Sri Lanka's Tamil Tigers admit defeat

The militant group's chief of international relations announced Sunday that the war had reached its "bitter end."

David Gray/Reuters
Sri Lankans waved their national flag Sunday as they celebrated what the government says is the defeat of the Tamil Tiger rebels.

A daily summary of global reports on security issues.

Sri Lanka's Tamil Tigers admitted defeat Sunday as the militant group's chief of international relations announced on the Tamilnet website that the "battle has reached its bitter end."

"We remain with one last choice – to remove the last weak excuse of the enemy for killing our people," wrote Selvarasa Pathmanathan in the statement. "We have decided to silence our guns. Our only regrets are for the lives lost and that we could not hold out for longer."

Sri Lankan President Mahinda Rajapakse already declared final victory Saturday in his country's 25-year civil war against the Tamil Tigers, Agence France-Presse reported.

The Tigers, formally known as the Liberation Tigers of Tamil Eelam (LTTE) have been fighting for an independent Tamil state in northern Sri Lanka since 1983. They complain of discrimination and ill treatment at the hands of the island's Buddhist Sinhalese majority.

Mr. Rajapakse was greeted on his return home by supporters waving flags and setting off firecrackers.

According to The Times of London, on Sunday night, the Sri Lankan military killed 70 of the remaining fighters from the Tigers who were holding tens of thousands of civilian hostages in a shrinking patch of jungle territory.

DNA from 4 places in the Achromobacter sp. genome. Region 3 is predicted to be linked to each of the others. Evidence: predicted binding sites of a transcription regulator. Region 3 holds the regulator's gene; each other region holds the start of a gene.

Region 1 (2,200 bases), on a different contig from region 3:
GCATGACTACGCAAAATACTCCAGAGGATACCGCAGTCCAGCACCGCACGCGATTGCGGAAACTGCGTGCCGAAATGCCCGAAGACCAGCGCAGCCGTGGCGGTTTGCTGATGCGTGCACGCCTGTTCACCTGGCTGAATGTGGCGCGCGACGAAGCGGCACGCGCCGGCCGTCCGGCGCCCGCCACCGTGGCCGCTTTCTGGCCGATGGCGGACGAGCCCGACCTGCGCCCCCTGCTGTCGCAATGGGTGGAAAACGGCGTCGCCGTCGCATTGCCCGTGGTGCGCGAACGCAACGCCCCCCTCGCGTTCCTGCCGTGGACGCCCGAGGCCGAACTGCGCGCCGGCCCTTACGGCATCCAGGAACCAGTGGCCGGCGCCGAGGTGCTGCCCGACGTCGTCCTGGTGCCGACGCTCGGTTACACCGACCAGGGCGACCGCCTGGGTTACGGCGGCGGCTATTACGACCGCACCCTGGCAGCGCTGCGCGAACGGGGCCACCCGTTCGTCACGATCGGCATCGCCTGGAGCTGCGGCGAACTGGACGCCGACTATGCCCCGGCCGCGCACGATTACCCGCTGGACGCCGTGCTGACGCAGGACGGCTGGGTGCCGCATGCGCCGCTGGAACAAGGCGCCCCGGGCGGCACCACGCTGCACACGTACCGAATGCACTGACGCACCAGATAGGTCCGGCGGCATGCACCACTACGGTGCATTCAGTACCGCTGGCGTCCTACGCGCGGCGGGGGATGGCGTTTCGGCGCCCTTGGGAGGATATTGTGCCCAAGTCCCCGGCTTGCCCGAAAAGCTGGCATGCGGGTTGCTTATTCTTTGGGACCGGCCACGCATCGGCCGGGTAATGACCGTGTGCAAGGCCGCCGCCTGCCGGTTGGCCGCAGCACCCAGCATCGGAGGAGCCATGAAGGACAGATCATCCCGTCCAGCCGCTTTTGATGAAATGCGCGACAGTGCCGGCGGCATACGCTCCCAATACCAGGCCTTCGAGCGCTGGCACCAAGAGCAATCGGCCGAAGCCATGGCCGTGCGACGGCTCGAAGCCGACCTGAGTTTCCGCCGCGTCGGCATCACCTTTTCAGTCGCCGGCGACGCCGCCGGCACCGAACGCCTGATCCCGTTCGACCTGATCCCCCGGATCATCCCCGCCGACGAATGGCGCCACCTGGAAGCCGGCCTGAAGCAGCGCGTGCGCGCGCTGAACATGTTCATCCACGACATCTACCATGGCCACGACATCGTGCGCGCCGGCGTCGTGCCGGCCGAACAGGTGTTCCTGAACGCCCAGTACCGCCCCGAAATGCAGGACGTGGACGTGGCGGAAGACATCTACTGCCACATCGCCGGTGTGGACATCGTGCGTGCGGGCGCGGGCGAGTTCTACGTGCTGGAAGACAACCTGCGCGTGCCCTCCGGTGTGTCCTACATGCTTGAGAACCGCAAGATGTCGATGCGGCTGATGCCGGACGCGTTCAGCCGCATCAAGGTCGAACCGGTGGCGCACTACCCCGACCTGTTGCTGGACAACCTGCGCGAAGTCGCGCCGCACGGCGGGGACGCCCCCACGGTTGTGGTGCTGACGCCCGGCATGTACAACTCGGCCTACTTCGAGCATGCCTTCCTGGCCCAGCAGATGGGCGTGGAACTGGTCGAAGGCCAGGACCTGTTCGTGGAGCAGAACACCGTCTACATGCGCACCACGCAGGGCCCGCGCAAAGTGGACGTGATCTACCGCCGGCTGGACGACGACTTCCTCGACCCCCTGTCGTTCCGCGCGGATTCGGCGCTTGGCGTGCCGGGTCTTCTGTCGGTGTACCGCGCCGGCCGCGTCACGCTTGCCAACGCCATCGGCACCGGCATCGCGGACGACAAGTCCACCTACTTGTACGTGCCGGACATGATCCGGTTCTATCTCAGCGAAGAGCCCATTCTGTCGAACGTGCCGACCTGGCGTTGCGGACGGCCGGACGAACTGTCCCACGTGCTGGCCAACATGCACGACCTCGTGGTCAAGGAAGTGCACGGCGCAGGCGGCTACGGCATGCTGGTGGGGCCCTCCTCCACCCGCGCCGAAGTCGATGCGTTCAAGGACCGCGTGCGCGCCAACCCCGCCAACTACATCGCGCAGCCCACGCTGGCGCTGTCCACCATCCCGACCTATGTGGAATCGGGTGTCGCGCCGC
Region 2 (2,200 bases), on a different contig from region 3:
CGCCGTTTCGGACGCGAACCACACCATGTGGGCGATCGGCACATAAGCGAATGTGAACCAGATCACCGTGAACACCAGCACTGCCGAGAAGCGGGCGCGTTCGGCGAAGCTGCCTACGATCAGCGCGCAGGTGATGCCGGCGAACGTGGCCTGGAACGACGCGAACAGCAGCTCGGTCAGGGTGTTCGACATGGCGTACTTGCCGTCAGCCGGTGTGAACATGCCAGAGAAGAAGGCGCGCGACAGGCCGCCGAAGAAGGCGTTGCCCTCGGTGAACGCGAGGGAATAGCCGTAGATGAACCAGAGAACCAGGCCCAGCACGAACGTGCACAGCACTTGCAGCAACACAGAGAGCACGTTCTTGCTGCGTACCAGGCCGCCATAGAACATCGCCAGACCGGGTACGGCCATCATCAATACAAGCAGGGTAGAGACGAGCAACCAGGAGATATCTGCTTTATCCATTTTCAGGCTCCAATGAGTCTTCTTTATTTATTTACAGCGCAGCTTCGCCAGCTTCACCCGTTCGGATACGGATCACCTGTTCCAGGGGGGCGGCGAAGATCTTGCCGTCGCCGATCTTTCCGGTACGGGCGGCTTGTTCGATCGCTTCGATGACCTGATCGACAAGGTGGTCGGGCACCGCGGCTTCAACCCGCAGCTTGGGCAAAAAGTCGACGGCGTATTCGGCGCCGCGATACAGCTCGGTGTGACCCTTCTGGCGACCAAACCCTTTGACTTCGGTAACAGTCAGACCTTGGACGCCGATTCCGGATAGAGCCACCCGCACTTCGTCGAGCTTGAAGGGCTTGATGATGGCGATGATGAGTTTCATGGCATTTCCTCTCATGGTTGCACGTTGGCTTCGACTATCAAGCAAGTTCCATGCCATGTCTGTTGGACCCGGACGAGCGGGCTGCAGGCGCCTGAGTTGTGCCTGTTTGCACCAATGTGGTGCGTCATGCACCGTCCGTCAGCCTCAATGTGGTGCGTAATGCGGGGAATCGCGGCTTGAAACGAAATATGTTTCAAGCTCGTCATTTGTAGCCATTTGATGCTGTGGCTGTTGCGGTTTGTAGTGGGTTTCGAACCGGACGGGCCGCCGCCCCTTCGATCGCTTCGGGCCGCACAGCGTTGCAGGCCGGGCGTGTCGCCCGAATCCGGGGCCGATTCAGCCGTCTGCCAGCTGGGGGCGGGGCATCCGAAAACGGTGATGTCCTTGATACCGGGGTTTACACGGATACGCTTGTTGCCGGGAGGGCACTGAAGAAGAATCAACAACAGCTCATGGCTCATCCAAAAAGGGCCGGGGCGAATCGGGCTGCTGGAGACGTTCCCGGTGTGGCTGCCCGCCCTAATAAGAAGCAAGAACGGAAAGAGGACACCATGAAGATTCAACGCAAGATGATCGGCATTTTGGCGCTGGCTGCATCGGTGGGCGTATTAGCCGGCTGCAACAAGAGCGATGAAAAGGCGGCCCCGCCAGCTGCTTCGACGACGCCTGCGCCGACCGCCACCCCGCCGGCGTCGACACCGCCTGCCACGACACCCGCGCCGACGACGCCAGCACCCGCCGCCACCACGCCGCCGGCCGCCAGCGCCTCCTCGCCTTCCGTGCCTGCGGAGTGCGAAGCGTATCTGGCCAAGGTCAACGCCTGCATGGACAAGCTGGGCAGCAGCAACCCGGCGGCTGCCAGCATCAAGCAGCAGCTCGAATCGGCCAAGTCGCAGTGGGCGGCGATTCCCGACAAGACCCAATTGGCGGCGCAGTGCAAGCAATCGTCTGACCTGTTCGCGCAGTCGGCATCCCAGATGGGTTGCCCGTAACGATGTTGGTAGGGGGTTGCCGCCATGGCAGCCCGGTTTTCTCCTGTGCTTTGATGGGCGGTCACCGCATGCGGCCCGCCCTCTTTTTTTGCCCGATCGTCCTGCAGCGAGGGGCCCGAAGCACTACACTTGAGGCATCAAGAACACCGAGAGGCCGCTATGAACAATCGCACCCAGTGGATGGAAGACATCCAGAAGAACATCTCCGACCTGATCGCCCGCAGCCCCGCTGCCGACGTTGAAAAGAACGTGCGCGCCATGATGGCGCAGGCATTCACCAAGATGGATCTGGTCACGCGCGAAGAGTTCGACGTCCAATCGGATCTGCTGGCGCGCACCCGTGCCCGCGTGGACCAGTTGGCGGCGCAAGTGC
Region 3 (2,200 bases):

The government claims to have freed all hostages, which AFP reports number between 20,000 and 50,000.

According to the Associated Press, the Tigers have been confined to a 1.2 square mile patch of jungle after the government gained control of the island's entire coastline "for the first time in nearly a quarter century," cutting off a possible sea escape for LTTE leaders. The remaining Tiger territory is being heavily shelled.

Despite Rajapakse's claims of victory, serious concerns remain about the humanitarian costs of the fighting as well as the whereabouts and possible future plans of the insurgency's leaders, whose location is unknown.

The International Committee of the Red Cross called the scene of the weekend fighting "an unimaginable humanitarian catastrophe," according to The Times, which says that 7,000 civilians have died since late January.

While a conventional military defeat would be a serious setback to the Tamil Tigers, it might not spell the end of the insurgency that has cost tens of thousands of lives, reports The New York Times. In the past, LTTE leaders have vowed to continue their battle for an independent state as a guerrilla war should they lose on the battlefield.

The Press Trust of India cites "unconfirmed reports" that as many as 300 LTTE fighters committed mass suicide "after troops zeroed in on them."

Reuters notes that the Tigers were "founded on a culture of suicide before surrender." It also reports that there are suspicions that Tamil leader Prabhakaran may have committed suicide, it says, "after a massive explosion was heard inside a bunker."

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